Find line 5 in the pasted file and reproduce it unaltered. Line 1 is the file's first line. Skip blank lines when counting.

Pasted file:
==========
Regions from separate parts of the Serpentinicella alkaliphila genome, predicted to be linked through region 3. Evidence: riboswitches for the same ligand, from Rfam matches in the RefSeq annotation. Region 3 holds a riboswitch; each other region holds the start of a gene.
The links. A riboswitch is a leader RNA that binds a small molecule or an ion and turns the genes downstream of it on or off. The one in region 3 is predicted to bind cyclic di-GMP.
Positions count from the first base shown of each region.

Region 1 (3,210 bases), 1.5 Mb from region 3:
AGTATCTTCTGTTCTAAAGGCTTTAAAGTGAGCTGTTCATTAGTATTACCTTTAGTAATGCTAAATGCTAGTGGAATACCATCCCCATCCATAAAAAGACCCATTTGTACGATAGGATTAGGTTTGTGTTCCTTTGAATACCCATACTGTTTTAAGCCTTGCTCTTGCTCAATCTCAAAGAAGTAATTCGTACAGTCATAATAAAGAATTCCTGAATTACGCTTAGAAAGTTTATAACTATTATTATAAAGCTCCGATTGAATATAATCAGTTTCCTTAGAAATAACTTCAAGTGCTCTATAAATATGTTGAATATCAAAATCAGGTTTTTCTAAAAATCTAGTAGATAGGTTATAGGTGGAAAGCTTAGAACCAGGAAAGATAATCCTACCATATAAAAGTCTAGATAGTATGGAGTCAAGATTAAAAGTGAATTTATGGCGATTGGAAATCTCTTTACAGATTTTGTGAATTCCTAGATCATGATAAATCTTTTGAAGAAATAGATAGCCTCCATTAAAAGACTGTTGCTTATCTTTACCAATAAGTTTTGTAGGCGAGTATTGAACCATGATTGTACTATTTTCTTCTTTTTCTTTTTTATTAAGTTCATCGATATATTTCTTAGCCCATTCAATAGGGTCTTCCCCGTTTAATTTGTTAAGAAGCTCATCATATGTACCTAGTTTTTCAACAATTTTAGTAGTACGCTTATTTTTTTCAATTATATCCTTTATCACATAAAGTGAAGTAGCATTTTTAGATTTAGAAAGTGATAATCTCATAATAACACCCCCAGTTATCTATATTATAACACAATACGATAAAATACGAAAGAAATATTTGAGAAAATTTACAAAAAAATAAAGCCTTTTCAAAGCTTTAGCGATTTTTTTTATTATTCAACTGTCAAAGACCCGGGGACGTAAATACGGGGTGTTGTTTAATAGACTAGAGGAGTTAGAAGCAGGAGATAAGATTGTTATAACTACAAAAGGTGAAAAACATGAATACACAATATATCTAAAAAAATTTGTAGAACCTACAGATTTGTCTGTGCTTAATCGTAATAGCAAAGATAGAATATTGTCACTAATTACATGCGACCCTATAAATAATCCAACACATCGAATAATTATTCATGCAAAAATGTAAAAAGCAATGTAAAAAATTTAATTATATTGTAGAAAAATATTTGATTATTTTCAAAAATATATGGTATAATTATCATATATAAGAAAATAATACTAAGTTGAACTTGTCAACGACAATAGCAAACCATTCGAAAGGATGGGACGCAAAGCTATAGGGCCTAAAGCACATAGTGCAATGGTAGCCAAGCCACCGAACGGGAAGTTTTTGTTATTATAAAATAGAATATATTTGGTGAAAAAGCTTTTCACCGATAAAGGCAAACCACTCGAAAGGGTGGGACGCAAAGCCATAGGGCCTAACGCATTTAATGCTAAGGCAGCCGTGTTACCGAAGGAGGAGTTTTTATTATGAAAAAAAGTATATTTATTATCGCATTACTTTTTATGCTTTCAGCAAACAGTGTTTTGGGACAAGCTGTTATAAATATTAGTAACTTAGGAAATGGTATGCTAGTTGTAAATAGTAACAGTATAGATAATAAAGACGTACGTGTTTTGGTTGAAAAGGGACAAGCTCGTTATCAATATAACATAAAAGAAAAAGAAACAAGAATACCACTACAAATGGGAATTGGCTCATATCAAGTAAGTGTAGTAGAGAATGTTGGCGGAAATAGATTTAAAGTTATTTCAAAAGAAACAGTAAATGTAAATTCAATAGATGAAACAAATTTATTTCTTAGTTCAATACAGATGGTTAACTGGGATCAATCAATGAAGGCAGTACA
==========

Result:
AGTATCTTCTGTTCTAAAGGCTTTAAAGTGAGCTGTTCATTAGTATTACCTTTAGTAATGCTAAATGCTAGTGGAATACCATCCCCATCCATAAAAAGACCCATTTGTACGATAGGATTAGGTTTGTGTTCCTTTGAATACCCATACTGTTTTAAGCCTTGCTCTTGCTCAATCTCAAAGAAGTAATTCGTACAGTCATAATAAAGAATTCCTGAATTACGCTTAGAAAGTTTATAACTATTATTATAAAGCTCCGATTGAATATAATCAGTTTCCTTAGAAATAACTTCAAGTGCTCTATAAATATGTTGAATATCAAAATCAGGTTTTTCTAAAAATCTAGTAGATAGGTTATAGGTGGAAAGCTTAGAACCAGGAAAGATAATCCTACCATATAAAAGTCTAGATAGTATGGAGTCAAGATTAAAAGTGAATTTATGGCGATTGGAAATCTCTTTACAGATTTTGTGAATTCCTAGATCATGATAAATCTTTTGAAGAAATAGATAGCCTCCATTAAAAGACTGTTGCTTATCTTTACCAATAAGTTTTGTAGGCGAGTATTGAACCATGATTGTACTATTTTCTTCTTTTTCTTTTTTATTAAGTTCATCGATATATTTCTTAGCCCATTCAATAGGGTCTTCCCCGTTTAATTTGTTAAGAAGCTCATCATATGTACCTAGTTTTTCAACAATTTTAGTAGTACGCTTATTTTTTTCAATTATATCCTTTATCACATAAAGTGAAGTAGCATTTTTAGATTTAGAAAGTGATAATCTCATAATAACACCCCCAGTTATCTATATTATAACACAATACGATAAAATACGAAAGAAATATTTGAGAAAATTTACAAAAAAATAAAGCCTTTTCAAAGCTTTAGCGATTTTTTTTATTATTCAACTGTCAAAGACCCGGGGACGTAAATACGGGGTGTTGTTTAATAGACTAGAGGAGTTAGAAGCAGGAGATAAGATTGTTATAACTACAAAAGGTGAAAAACATGAATACACAATATATCTAAAAAAATTTGTAGAACCTACAGATTTGTCTGTGCTTAATCGTAATAGCAAAGATAGAATATTGTCACTAATTACATGCGACCCTATAAATAATCCAACACATCGAATAATTATTCATGCAAAAATGTAAAAAGCAATGTAAAAAATTTAATTATATTGTAGAAAAATATTTGATTATTTTCAAAAATATATGGTATAATTATCATATATAAGAAAATAATACTAAGTTGAACTTGTCAACGACAATAGCAAACCATTCGAAAGGATGGGACGCAAAGCTATAGGGCCTAAAGCACATAGTGCAATGGTAGCCAAGCCACCGAACGGGAAGTTTTTGTTATTATAAAATAGAATATATTTGGTGAAAAAGCTTTTCACCGATAAAGGCAAACCACTCGAAAGGGTGGGACGCAAAGCCATAGGGCCTAACGCATTTAATGCTAAGGCAGCCGTGTTACCGAAGGAGGAGTTTTTATTATGAAAAAAAGTATATTTATTATCGCATTACTTTTTATGCTTTCAGCAAACAGTGTTTTGGGACAAGCTGTTATAAATATTAGTAACTTAGGAAATGGTATGCTAGTTGTAAATAGTAACAGTATAGATAATAAAGACGTACGTGTTTTGGTTGAAAAGGGACAAGCTCGTTATCAATATAACATAAAAGAAAAAGAAACAAGAATACCACTACAAATGGGAATTGGCTCATATCAAGTAAGTGTAGTAGAGAATGTTGGCGGAAATAGATTTAAAGTTATTTCAAAAGAAACAGTAAATGTAAATTCAATAGATGAAACAAATTTATTTCTTAGTTCAATACAGATGGTTAACTGGGATCAATCAATGAAGGCAGTACA